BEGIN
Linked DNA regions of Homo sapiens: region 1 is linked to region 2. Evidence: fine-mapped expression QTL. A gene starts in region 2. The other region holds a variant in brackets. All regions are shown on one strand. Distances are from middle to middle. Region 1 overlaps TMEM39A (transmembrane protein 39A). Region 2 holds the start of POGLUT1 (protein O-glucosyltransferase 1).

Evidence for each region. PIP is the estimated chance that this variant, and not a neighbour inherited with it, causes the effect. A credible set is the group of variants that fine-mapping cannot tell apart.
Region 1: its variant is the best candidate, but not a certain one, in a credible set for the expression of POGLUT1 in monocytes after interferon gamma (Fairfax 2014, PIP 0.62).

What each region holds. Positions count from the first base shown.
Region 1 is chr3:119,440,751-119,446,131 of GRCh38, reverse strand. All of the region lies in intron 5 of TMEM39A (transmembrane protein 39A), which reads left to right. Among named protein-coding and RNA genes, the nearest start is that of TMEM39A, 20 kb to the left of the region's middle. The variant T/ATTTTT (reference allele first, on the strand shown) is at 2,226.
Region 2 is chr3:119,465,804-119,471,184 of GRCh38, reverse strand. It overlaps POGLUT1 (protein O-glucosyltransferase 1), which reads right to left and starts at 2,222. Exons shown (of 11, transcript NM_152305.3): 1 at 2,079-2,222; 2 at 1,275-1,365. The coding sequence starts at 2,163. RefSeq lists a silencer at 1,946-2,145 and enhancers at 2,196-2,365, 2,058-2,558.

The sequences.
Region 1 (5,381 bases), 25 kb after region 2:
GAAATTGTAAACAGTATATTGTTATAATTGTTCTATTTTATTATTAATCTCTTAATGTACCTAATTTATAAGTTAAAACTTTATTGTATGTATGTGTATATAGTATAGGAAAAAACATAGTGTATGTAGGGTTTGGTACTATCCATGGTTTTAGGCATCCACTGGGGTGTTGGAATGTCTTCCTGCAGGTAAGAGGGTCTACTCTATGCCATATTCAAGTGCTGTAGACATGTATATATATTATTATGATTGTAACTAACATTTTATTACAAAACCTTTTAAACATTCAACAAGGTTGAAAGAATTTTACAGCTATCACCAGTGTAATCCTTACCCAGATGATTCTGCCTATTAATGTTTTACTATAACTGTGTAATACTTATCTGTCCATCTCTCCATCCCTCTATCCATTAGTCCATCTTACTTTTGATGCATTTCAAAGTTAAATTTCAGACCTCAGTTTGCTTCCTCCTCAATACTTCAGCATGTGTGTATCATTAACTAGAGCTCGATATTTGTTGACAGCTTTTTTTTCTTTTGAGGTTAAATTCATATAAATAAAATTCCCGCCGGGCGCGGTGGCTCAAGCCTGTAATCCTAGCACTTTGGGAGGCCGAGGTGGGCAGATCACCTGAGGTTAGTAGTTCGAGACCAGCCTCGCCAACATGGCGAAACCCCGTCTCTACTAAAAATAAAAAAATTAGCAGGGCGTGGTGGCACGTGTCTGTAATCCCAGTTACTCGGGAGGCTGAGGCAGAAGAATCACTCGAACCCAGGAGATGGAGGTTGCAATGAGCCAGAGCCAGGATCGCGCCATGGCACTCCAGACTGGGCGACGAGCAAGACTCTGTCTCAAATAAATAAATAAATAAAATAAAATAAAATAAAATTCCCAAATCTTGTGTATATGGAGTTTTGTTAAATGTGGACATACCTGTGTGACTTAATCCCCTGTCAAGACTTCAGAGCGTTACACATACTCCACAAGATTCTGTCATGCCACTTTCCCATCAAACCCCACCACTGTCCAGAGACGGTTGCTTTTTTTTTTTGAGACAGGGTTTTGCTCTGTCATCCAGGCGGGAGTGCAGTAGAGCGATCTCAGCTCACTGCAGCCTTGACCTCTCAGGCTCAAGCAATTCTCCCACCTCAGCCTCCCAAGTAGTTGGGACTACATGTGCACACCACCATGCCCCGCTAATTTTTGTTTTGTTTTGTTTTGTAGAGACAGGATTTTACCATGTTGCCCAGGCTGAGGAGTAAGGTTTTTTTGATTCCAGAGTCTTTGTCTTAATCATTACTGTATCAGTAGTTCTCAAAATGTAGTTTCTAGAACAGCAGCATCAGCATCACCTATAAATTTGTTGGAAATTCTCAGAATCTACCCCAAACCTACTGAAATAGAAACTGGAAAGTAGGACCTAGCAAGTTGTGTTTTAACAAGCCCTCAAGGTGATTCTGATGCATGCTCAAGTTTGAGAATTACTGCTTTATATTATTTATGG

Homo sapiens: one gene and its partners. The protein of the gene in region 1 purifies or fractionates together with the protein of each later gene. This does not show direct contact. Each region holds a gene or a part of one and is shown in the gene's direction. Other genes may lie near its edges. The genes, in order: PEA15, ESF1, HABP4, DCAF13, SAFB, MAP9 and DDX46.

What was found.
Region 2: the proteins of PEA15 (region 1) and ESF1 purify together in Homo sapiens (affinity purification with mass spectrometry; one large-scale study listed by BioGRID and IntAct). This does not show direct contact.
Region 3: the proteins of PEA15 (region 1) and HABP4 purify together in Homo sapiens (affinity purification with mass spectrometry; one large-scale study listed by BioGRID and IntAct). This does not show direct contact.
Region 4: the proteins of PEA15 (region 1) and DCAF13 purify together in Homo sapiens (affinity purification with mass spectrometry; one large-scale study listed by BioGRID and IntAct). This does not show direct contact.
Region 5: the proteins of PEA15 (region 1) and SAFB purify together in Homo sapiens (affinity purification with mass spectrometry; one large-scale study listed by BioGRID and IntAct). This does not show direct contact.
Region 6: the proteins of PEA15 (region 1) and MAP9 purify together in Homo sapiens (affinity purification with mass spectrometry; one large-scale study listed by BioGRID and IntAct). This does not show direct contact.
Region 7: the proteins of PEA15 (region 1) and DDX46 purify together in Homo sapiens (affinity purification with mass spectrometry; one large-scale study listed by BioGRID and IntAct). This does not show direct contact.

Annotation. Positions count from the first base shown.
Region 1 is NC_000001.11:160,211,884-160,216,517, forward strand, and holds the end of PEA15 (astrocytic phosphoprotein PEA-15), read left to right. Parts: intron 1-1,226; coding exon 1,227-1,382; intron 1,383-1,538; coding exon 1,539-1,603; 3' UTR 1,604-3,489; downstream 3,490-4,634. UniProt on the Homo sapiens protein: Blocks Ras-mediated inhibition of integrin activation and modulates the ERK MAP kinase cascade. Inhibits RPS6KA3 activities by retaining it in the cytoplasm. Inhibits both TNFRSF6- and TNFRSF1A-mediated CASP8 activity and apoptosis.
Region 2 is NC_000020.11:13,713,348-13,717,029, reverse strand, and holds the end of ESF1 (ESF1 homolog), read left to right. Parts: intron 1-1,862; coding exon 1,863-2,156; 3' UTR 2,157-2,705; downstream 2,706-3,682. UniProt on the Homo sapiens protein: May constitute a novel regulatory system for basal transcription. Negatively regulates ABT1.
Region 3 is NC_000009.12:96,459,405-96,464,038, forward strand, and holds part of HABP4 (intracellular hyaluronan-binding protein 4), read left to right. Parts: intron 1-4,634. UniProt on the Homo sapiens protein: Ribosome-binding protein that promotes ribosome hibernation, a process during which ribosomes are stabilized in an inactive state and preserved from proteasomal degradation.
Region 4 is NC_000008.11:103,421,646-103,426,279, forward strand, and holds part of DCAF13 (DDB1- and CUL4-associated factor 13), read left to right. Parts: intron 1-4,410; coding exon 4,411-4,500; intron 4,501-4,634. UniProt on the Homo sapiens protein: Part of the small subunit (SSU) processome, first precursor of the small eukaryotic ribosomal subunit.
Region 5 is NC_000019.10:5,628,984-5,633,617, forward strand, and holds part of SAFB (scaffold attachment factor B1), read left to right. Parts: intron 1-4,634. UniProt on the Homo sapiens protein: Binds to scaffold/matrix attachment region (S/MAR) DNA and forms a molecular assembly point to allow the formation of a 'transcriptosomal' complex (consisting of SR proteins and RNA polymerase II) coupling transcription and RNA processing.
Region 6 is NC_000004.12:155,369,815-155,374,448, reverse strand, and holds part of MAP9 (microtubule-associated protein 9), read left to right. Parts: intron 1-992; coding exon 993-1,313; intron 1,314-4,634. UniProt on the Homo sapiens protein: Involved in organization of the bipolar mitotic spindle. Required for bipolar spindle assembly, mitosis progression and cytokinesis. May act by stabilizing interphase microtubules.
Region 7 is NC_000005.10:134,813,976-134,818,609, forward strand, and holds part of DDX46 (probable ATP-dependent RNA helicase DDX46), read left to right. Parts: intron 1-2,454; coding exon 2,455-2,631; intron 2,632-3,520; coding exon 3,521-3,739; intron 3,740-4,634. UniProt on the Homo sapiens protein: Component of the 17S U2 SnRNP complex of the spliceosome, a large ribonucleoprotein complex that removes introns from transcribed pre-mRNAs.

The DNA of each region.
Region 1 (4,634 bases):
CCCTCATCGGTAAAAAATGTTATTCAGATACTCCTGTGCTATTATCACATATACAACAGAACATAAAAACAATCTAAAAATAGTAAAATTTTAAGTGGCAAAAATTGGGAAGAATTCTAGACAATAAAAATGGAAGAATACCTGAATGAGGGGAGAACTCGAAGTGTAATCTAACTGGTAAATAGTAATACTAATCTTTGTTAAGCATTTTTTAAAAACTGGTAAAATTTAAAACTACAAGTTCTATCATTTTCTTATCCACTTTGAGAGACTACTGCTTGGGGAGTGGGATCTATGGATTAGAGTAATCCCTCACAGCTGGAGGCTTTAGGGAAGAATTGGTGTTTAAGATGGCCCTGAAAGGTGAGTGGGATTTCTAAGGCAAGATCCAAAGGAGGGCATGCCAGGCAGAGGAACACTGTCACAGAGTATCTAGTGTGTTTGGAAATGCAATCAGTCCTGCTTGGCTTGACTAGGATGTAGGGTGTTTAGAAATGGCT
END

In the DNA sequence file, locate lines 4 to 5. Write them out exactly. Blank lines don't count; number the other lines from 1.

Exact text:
What each region holds. Positions count from the first base shown.
Region 1 is chr3:119,440,751-119,446,131 of GRCh38, reverse strand. All of the region lies in intron 5 of TMEM39A (transmembrane protein 39A), which reads left to right. Among named protein-coding and RNA genes, the nearest start is that of TMEM39A, 20 kb to the left of the region's middle. The variant T/ATTTTT (reference allele first, on the strand shown) is at 2,226.